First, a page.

Common Council member Bruce Kimmel (D-At Large) is running for the Board of Education.
According to Connecticut state law, all Boards of Education are agencies of the State and have a certain degree of independence from other branches of municipal government. But no city agency, particularly one as large and important as a BOE, is totally independent and separate. This would not only be inefficient and costly, but would probably, over time, diminish the quality of education in any community. That’s why in Norwalk the Mayor is an ex officio member of the BOE.
Nevertheless, I regularly hear Norwalk residents talk about our schools as if they were operating in a void, totally on their own, with little oversight from anyone, including education officials in City Hall. Nothing could be further from the truth. For instance, even though the asbestos abatement project for Cranbury School and the windows replacement project for West Rocks Middle School were devised by the BOE, both required Common Council approval before implementation could begin this summer.
And in August, the Council will consider three items that will have an impact on the operations of both the City and the Board of Education. One is a software upgrade that will improve the ability of the Board to do advanced financial analyses, a second will be the initial step in upgrading computerized timeclocks used in City buildings, including schools, and the third is designed to create a more efficient mailroom for both the City and the BOE.
Although these are not big ticket items, they do reflect how closely the City and its agencies, such as the Board of Estimate and Taxation and the Council, work with the BOE on a broad range of issues. While we often applaud the collaboration that takes place during the operating and capital budget processes, once those budgets are approved, the nitty gritty of implementation requires a sustained working relationship among every branch of government.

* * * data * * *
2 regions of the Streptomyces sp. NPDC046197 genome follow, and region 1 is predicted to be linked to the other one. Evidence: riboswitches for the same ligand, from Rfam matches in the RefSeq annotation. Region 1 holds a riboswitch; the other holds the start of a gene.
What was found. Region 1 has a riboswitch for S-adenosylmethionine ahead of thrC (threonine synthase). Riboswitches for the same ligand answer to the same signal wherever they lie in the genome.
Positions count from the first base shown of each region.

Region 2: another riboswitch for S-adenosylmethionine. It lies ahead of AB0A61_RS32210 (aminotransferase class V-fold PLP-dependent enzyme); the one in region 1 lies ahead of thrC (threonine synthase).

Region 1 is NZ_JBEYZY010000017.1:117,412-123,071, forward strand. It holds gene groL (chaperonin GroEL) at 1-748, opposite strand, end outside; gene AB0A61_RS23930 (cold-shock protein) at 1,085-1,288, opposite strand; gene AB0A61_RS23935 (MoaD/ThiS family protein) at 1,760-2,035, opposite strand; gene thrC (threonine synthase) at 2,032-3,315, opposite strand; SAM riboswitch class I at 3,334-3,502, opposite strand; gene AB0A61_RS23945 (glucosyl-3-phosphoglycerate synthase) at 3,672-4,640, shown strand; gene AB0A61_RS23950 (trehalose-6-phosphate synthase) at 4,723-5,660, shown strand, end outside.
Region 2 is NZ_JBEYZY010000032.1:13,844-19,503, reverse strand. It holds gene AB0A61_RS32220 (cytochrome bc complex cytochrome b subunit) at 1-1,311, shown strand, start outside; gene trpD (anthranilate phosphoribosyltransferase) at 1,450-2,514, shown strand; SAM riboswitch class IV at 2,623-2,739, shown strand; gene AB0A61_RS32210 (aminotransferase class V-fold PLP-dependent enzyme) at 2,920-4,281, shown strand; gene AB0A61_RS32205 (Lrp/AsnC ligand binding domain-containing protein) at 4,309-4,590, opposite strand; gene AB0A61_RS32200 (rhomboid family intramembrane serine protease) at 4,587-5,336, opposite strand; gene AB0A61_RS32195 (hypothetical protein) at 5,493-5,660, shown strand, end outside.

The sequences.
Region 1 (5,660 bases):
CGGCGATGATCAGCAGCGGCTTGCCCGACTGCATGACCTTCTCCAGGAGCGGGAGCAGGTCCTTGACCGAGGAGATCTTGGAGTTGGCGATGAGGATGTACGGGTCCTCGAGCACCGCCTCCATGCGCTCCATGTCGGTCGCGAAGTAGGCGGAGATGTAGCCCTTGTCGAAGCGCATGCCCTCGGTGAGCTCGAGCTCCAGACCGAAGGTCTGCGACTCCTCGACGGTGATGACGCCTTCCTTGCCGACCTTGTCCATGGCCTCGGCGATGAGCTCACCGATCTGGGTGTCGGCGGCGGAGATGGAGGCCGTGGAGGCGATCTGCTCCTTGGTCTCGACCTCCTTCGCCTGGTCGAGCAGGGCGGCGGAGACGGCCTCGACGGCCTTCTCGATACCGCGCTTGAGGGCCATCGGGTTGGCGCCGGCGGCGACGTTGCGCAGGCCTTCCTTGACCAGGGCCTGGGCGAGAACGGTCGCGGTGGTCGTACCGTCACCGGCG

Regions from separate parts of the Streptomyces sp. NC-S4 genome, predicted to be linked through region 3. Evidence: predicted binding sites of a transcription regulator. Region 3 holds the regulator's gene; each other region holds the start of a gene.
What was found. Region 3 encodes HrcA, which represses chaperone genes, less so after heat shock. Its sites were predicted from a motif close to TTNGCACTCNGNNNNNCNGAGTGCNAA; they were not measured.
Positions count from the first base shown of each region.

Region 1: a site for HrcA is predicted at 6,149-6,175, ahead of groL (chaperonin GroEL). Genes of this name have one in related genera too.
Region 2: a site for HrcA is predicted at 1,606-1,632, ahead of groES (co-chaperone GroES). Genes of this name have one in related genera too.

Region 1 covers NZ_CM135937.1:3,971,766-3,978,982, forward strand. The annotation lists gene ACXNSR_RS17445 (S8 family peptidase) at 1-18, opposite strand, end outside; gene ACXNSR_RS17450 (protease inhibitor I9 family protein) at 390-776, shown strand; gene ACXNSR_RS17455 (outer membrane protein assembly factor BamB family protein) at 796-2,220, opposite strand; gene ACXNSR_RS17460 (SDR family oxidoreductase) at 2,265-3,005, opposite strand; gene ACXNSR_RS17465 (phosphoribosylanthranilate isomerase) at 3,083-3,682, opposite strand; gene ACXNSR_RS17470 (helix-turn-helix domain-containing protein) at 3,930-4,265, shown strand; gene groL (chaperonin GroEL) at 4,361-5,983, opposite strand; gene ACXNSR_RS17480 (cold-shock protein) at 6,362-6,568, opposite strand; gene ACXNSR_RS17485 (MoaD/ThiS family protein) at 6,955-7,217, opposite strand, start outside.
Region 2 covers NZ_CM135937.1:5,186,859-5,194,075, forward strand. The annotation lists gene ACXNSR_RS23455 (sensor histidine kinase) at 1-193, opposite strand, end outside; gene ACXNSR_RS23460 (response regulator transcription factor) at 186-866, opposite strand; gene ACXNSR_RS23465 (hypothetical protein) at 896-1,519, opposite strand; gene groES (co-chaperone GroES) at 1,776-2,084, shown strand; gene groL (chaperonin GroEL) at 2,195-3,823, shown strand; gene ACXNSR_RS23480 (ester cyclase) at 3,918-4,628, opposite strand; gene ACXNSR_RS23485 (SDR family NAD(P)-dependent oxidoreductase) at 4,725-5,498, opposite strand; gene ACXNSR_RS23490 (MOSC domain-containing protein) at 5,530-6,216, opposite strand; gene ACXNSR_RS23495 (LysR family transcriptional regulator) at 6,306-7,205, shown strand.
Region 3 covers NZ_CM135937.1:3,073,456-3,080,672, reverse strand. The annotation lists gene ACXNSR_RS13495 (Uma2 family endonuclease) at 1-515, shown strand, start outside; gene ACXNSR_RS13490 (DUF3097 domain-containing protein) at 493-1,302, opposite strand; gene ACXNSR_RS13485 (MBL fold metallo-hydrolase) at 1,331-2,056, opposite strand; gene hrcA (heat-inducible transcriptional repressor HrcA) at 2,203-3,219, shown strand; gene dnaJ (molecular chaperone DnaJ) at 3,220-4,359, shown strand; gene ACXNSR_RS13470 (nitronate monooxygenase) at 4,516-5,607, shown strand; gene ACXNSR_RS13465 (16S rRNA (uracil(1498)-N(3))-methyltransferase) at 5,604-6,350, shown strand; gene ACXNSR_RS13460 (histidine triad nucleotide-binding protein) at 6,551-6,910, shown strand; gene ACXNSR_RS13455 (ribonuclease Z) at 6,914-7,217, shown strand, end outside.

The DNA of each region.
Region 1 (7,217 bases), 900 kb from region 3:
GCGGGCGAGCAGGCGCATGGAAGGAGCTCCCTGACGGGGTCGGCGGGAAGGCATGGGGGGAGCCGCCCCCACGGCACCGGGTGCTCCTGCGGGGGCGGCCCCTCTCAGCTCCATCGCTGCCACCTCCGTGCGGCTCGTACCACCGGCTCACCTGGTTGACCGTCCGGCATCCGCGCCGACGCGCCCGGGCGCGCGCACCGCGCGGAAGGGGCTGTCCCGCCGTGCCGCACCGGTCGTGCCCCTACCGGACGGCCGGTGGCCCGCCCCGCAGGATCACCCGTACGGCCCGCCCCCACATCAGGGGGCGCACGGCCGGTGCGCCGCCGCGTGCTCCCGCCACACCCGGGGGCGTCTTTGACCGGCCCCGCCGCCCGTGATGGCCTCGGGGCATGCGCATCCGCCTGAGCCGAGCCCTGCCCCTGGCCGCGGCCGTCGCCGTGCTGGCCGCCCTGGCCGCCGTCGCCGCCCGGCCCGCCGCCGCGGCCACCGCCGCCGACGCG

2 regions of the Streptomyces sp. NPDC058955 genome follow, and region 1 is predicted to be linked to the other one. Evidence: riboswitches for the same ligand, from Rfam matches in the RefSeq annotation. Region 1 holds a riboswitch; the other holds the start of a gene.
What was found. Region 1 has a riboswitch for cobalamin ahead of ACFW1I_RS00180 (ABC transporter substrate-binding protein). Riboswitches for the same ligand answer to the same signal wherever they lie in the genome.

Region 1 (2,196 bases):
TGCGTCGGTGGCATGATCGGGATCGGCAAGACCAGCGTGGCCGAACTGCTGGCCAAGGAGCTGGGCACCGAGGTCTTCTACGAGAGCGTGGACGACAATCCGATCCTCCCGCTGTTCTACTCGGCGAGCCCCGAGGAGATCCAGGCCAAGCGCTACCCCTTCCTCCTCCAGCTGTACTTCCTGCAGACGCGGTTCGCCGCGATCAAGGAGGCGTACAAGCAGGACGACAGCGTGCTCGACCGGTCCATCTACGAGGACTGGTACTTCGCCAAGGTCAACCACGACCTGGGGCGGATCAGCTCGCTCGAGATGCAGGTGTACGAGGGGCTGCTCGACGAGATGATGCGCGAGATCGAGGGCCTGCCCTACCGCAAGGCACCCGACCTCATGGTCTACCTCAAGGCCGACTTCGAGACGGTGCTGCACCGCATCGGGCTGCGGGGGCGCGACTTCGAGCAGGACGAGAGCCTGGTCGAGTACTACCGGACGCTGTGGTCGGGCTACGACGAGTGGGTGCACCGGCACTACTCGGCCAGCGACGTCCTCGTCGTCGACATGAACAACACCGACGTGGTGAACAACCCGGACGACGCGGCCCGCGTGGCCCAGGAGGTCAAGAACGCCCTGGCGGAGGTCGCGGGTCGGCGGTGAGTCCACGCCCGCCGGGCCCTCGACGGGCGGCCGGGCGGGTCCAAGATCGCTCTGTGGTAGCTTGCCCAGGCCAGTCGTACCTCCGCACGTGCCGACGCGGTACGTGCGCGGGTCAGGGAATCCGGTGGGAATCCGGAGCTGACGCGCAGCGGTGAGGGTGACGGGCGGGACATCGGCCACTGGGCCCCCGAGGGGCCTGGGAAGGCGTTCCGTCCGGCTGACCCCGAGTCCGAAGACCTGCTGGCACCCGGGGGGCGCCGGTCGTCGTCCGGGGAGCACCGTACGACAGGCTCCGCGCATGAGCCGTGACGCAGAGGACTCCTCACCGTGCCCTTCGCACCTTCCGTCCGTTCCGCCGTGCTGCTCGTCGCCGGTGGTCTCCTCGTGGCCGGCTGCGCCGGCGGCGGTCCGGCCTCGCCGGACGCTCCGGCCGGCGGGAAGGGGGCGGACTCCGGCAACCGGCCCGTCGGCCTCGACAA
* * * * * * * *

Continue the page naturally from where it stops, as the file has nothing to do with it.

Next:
In Norwalk, all capital budget items must be approved by the Council. And that includes items that pertain directly to education, including technology improvements (for classrooms and for administration), and major, that is, expensive, textbook purchases. Council members occasionally are uncomfortable in their role of rendering final decisions on these legislative items. But we’ve managed so far, with considerable help from BOE staff and members.
But the most important and intense collaboration between the City and the BOE takes place around construction projects. The Board spent over a year developing a five-year facilities plan that includes renovations at all schools, such as the aforementioned asbestos abatement and windows replacement projects. The plan also calls for the construction of two new schools and for two renovated-as-new schools.
The cost and complexity of this five-year plan, which needed the approval of the Mayor and the Council, required the presence of two Council members (Tom Livingston, chair of the Land Use and Building Management Committee, and me, chair of the Finance Committee) at BOE Facilities Committee meetings. And now that the program has been adopted and the funds are in place, all construction issues related to these projects will have to go through the city’s Facilities and Construction Commission, as well as the Council’s Land Use and Building Management Committee.
Bottom line is, the BOE and the City will need to work hand-in-hand to ensure that all of the work is done properly, within budget, and on time.
(Many, if not most, legislative bodies in medium and large cities have committees that focus exclusively on issues related to education. No so in Norwalk, even though we’ve been discussing adding such a committee to the Common Council. As the cost and complexity of education increases, and as the importance of having a quality, 21st Century school system becomes ever more apparent, perhaps it’s time for the Council to consider such a committee.)
On Election Day, I urge residents to remember that we need Council members who are more than willing to work not only with the Mayor, but also with the Superintendent of Schools and the BOE. And that we also need BOE members who are more than willing to work not only with the Superintendent, but also with the Mayor and the Council.
No matter what anyone might say, we are all in this together.